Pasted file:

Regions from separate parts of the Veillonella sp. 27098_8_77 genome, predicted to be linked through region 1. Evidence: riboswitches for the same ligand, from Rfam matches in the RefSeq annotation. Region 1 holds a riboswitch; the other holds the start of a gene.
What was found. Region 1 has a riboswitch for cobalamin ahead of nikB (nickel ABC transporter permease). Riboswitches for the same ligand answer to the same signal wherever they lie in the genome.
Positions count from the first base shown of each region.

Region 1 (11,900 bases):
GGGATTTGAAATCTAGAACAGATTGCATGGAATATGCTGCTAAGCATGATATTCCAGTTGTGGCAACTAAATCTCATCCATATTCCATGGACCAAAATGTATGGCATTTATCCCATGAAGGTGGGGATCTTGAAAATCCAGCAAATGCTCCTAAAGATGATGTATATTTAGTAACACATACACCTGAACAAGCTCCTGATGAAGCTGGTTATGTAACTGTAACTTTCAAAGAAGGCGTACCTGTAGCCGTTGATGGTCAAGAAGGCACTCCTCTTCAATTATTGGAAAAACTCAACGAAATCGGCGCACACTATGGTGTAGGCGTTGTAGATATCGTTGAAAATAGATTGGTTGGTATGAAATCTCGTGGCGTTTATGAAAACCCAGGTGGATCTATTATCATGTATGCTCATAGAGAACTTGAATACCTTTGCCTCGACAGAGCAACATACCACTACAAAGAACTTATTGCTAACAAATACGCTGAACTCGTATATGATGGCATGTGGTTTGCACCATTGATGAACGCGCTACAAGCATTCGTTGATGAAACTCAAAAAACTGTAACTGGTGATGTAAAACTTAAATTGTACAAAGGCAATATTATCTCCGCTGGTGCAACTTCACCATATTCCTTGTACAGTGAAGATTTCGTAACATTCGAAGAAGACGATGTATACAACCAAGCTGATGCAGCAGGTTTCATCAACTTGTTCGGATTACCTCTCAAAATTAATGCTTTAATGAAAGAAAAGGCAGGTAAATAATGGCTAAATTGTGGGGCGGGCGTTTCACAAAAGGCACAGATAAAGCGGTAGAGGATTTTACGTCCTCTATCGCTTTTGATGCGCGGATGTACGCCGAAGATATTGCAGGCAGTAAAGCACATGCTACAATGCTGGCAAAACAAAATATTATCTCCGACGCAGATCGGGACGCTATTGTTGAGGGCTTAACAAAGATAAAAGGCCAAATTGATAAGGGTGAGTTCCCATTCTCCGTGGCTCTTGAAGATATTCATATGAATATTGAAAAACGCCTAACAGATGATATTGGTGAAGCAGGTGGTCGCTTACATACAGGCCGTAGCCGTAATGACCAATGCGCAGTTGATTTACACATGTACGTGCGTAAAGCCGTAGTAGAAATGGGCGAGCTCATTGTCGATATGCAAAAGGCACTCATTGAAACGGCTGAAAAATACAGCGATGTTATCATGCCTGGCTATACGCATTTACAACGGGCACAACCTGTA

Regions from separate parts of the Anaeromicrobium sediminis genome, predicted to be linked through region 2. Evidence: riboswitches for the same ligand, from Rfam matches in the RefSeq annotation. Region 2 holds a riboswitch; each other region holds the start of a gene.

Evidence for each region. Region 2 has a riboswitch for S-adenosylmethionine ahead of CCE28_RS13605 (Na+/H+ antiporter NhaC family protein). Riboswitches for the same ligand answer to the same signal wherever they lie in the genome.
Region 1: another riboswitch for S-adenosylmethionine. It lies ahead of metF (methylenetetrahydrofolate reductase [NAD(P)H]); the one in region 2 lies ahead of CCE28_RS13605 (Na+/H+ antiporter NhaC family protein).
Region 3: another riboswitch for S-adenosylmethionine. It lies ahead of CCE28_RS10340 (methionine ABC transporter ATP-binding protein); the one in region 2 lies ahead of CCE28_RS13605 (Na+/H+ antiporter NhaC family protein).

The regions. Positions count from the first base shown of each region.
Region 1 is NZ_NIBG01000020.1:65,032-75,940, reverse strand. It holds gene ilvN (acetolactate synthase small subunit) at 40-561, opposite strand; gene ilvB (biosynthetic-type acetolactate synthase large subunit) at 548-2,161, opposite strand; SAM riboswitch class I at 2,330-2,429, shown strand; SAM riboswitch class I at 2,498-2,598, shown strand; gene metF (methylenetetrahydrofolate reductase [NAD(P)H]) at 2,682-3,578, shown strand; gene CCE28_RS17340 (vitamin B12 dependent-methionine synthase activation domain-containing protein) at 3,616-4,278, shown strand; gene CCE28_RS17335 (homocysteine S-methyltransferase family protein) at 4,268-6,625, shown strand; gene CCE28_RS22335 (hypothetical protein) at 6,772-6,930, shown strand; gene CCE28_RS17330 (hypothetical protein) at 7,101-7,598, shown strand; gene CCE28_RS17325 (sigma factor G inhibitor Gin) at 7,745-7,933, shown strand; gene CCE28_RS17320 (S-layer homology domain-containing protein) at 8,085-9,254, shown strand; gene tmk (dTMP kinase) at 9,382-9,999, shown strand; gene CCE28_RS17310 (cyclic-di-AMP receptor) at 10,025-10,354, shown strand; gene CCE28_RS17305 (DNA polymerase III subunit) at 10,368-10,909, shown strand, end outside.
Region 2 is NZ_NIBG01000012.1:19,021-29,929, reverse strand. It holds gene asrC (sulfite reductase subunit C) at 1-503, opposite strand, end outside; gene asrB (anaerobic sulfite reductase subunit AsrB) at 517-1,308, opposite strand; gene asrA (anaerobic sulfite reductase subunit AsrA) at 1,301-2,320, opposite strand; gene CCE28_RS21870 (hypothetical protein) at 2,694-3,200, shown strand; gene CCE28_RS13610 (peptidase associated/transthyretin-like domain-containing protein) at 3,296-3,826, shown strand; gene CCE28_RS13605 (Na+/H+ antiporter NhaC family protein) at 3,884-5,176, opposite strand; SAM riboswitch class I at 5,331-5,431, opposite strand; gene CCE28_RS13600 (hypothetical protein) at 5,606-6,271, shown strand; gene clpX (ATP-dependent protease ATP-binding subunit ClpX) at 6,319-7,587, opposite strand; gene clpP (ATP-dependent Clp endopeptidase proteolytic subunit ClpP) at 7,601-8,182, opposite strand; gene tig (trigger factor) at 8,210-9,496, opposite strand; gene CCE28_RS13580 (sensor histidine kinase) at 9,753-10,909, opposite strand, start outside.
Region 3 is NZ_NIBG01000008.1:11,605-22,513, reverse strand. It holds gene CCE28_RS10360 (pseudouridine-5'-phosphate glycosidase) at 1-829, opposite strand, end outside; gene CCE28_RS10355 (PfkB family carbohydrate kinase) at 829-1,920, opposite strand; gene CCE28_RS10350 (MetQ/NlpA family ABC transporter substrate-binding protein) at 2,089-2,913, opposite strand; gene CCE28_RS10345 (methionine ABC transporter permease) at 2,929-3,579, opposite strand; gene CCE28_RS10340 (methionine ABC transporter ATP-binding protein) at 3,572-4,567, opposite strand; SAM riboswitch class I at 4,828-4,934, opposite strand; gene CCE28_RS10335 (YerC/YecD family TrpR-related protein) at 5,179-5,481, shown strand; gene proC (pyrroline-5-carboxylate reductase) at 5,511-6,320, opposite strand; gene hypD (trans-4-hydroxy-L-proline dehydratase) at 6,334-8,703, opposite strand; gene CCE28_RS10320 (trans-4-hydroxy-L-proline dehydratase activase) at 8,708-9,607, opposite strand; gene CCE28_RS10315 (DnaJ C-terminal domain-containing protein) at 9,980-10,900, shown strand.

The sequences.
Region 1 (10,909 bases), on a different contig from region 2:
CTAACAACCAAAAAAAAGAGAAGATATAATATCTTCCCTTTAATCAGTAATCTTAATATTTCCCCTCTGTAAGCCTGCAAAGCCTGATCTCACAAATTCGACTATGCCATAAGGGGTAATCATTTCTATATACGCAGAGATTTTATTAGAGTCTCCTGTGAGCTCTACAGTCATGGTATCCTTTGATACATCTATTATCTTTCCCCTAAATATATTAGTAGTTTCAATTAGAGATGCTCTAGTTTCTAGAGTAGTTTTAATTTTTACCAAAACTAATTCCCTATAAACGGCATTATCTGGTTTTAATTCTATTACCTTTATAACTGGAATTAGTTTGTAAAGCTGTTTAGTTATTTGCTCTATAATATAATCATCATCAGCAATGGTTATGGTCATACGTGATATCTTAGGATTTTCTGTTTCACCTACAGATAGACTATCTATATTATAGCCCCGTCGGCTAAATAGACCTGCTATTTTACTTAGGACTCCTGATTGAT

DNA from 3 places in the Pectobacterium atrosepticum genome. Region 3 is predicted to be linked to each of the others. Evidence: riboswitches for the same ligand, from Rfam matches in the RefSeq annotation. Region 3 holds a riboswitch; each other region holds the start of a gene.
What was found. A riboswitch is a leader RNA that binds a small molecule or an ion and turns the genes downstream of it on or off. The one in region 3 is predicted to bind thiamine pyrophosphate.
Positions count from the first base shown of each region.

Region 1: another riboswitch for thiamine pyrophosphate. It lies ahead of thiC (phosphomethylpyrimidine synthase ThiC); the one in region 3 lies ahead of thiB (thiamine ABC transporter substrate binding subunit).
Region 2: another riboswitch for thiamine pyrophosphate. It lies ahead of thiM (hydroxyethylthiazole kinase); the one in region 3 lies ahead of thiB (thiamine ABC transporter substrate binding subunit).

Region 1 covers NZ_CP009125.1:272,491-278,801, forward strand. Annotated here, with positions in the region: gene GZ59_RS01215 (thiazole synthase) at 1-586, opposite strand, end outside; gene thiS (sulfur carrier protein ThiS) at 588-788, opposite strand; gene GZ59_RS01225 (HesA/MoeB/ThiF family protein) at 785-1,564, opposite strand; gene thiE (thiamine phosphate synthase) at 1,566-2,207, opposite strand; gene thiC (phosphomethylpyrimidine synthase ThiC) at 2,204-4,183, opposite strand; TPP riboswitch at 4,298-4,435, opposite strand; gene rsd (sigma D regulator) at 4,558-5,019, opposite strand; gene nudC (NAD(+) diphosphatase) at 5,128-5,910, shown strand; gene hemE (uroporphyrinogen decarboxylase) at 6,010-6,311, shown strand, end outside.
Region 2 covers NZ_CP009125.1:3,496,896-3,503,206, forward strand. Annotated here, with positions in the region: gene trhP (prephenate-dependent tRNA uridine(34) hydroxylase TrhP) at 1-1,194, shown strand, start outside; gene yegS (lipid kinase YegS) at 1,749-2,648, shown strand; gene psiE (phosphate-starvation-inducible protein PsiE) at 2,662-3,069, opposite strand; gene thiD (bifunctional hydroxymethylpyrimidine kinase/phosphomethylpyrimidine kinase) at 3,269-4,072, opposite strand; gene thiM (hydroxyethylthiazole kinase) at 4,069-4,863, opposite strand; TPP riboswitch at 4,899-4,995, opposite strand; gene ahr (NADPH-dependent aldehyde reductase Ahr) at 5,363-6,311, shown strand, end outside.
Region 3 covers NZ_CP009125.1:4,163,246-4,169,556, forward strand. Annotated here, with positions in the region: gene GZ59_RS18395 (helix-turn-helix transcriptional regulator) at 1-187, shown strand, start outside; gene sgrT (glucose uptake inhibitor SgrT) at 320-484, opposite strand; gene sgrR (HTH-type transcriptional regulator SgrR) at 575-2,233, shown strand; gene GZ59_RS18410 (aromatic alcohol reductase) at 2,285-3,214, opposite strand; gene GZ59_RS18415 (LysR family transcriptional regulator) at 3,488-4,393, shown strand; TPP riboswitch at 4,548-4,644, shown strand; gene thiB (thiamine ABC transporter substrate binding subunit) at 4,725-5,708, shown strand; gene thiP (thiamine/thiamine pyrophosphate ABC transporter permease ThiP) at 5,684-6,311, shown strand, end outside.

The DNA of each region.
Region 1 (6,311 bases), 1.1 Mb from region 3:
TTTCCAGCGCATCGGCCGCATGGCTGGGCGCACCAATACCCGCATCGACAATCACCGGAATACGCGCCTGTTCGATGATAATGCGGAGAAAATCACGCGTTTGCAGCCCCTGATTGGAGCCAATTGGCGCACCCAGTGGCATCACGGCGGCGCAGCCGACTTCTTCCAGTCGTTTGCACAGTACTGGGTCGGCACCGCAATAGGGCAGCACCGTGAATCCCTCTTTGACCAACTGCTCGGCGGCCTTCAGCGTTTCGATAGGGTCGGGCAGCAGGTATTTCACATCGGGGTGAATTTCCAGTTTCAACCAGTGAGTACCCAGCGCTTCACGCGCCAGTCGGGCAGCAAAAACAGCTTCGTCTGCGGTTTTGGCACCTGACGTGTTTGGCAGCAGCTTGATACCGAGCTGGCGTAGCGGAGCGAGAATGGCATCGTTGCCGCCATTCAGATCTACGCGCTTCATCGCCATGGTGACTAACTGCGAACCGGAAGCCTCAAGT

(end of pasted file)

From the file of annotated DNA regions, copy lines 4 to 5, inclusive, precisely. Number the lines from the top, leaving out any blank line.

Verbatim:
Region 1 (11,900 bases):
GGGATTTGAAATCTAGAACAGATTGCATGGAATATGCTGCTAAGCATGATATTCCAGTTGTGGCAACTAAATCTCATCCATATTCCATGGACCAAAATGTATGGCATTTATCCCATGAAGGTGGGGATCTTGAAAATCCAGCAAATGCTCCTAAAGATGATGTATATTTAGTAACACATACACCTGAACAAGCTCCTGATGAAGCTGGTTATGTAACTGTAACTTTCAAAGAAGGCGTACCTGTAGCCGTTGATGGTCAAGAAGGCACTCCTCTTCAATTATTGGAAAAACTCAACGAAATCGGCGCACACTATGGTGTAGGCGTTGTAGATATCGTTGAAAATAGATTGGTTGGTATGAAATCTCGTGGCGTTTATGAAAACCCAGGTGGATCTATTATCATGTATGCTCATAGAGAACTTGAATACCTTTGCCTCGACAGAGCAACATACCACTACAAAGAACTTATTGCTAACAAATACGCTGAACTCGTATATGATGGCATGTGGTTTGCACCATTGATGAACGCGCTACAAGCATTCGTTGATGAAACTCAAAAAACTGTAACTGGTGATGTAAAACTTAAATTGTACAAAGGCAATATTATCTCCGCTGGTGCAACTTCACCATATTCCTTGTACAGTGAAGATTTCGTAACATTCGAAGAAGACGATGTATACAACCAAGCTGATGCAGCAGGTTTCATCAACTTGTTCGGATTACCTCTCAAAATTAATGCTTTAATGAAAGAAAAGGCAGGTAAATAATGGCTAAATTGTGGGGCGGGCGTTTCACAAAAGGCACAGATAAAGCGGTAGAGGATTTTACGTCCTCTATCGCTTTTGATGCGCGGATGTACGCCGAAGATATTGCAGGCAGTAAAGCACATGCTACAATGCTGGCAAAACAAAATATTATCTCCGACGCAGATCGGGACGCTATTGTTGAGGGCTTAACAAAGATAAAAGGCCAAATTGATAAGGGTGAGTTCCCATTCTCCGTGGCTCTTGAAGATATTCATATGAATATTGAAAAACGCCTAACAGATGATATTGGTGAAGCAGGTGGTCGCTTACATACAGGCCGTAGCCGTAATGACCAATGCGCAGTTGATTTACACATGTACGTGCGTAAAGCCGTAGTAGAAATGGGCGAGCTCATTGTCGATATGCAAAAGGCACTCATTGAAACGGCTGAAAAATACAGCGATGTTATCATGCCTGGCTATACGCATTTACAACGGGCACAACCTGTA